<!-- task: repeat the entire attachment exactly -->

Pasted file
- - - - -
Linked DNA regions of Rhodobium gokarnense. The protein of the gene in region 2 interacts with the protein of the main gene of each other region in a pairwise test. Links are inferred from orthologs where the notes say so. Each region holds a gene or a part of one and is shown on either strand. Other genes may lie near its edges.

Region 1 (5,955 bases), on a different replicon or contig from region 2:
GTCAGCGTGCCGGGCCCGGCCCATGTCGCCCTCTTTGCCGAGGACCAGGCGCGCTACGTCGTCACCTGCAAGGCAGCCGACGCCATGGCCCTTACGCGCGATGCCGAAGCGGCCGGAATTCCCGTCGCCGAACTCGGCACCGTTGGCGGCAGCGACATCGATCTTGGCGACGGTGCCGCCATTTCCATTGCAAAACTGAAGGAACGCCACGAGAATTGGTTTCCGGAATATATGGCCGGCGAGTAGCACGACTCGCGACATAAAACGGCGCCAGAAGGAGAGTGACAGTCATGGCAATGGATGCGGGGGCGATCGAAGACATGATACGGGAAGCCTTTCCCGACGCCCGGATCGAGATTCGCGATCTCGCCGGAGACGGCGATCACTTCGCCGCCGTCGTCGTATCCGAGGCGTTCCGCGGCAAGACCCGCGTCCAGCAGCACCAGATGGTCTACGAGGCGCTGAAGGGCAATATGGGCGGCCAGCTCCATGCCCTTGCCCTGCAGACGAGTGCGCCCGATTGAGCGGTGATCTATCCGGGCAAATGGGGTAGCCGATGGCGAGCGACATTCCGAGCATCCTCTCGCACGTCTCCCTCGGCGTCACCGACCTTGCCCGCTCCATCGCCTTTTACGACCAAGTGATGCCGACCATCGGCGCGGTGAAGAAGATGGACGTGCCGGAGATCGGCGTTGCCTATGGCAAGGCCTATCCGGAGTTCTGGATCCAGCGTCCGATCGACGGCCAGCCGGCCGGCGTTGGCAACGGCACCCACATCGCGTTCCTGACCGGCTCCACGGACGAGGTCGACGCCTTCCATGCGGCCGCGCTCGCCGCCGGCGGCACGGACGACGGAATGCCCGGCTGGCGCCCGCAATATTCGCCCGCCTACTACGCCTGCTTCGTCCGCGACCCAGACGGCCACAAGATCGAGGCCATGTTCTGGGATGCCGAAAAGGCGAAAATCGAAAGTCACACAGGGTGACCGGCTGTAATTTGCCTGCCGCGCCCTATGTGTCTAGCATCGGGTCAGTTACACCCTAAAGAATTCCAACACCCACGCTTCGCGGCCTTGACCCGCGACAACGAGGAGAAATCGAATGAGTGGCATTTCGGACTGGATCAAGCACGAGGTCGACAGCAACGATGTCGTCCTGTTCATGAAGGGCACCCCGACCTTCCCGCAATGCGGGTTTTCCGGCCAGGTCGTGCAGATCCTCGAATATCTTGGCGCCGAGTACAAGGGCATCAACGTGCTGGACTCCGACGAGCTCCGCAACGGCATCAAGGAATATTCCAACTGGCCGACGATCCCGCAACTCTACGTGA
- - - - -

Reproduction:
Linked DNA regions of Rhodobium gokarnense. The protein of the gene in region 2 interacts with the protein of the main gene of each other region in a pairwise test. Links are inferred from orthologs where the notes say so. Each region holds a gene or a part of one and is shown on either strand. Other genes may lie near its edges.

Region 1 (5,955 bases), on a different replicon or contig from region 2:
GTCAGCGTGCCGGGCCCGGCCCATGTCGCCCTCTTTGCCGAGGACCAGGCGCGCTACGTCGTCACCTGCAAGGCAGCCGACGCCATGGCCCTTACGCGCGATGCCGAAGCGGCCGGAATTCCCGTCGCCGAACTCGGCACCGTTGGCGGCAGCGACATCGATCTTGGCGACGGTGCCGCCATTTCCATTGCAAAACTGAAGGAACGCCACGAGAATTGGTTTCCGGAATATATGGCCGGCGAGTAGCACGACTCGCGACATAAAACGGCGCCAGAAGGAGAGTGACAGTCATGGCAATGGATGCGGGGGCGATCGAAGACATGATACGGGAAGCCTTTCCCGACGCCCGGATCGAGATTCGCGATCTCGCCGGAGACGGCGATCACTTCGCCGCCGTCGTCGTATCCGAGGCGTTCCGCGGCAAGACCCGCGTCCAGCAGCACCAGATGGTCTACGAGGCGCTGAAGGGCAATATGGGCGGCCAGCTCCATGCCCTTGCCCTGCAGACGAGTGCGCCCGATTGAGCGGTGATCTATCCGGGCAAATGGGGTAGCCGATGGCGAGCGACATTCCGAGCATCCTCTCGCACGTCTCCCTCGGCGTCACCGACCTTGCCCGCTCCATCGCCTTTTACGACCAAGTGATGCCGACCATCGGCGCGGTGAAGAAGATGGACGTGCCGGAGATCGGCGTTGCCTATGGCAAGGCCTATCCGGAGTTCTGGATCCAGCGTCCGATCGACGGCCAGCCGGCCGGCGTTGGCAACGGCACCCACATCGCGTTCCTGACCGGCTCCACGGACGAGGTCGACGCCTTCCATGCGGCCGCGCTCGCCGCCGGCGGCACGGACGACGGAATGCCCGGCTGGCGCCCGCAATATTCGCCCGCCTACTACGCCTGCTTCGTCCGCGACCCAGACGGCCACAAGATCGAGGCCATGTTCTGGGATGCCGAAAAGGCGAAAATCGAAAGTCACACAGGGTGACCGGCTGTAATTTGCCTGCCGCGCCCTATGTGTCTAGCATCGGGTCAGTTACACCCTAAAGAATTCCAACACCCACGCTTCGCGGCCTTGACCCGCGACAACGAGGAGAAATCGAATGAGTGGCATTTCGGACTGGATCAAGCACGAGGTCGACAGCAACGATGTCGTCCTGTTCATGAAGGGCACCCCGACCTTCCCGCAATGCGGGTTTTCCGGCCAGGTCGTGCAGATCCTCGAATATCTTGGCGCCGAGTACAAGGGCATCAACGTGCTGGACTCCGACGAGCTCCGCAACGGCATCAAGGAATATTCCAACTGGCCGACGATCCCGCAACTCTACGTGA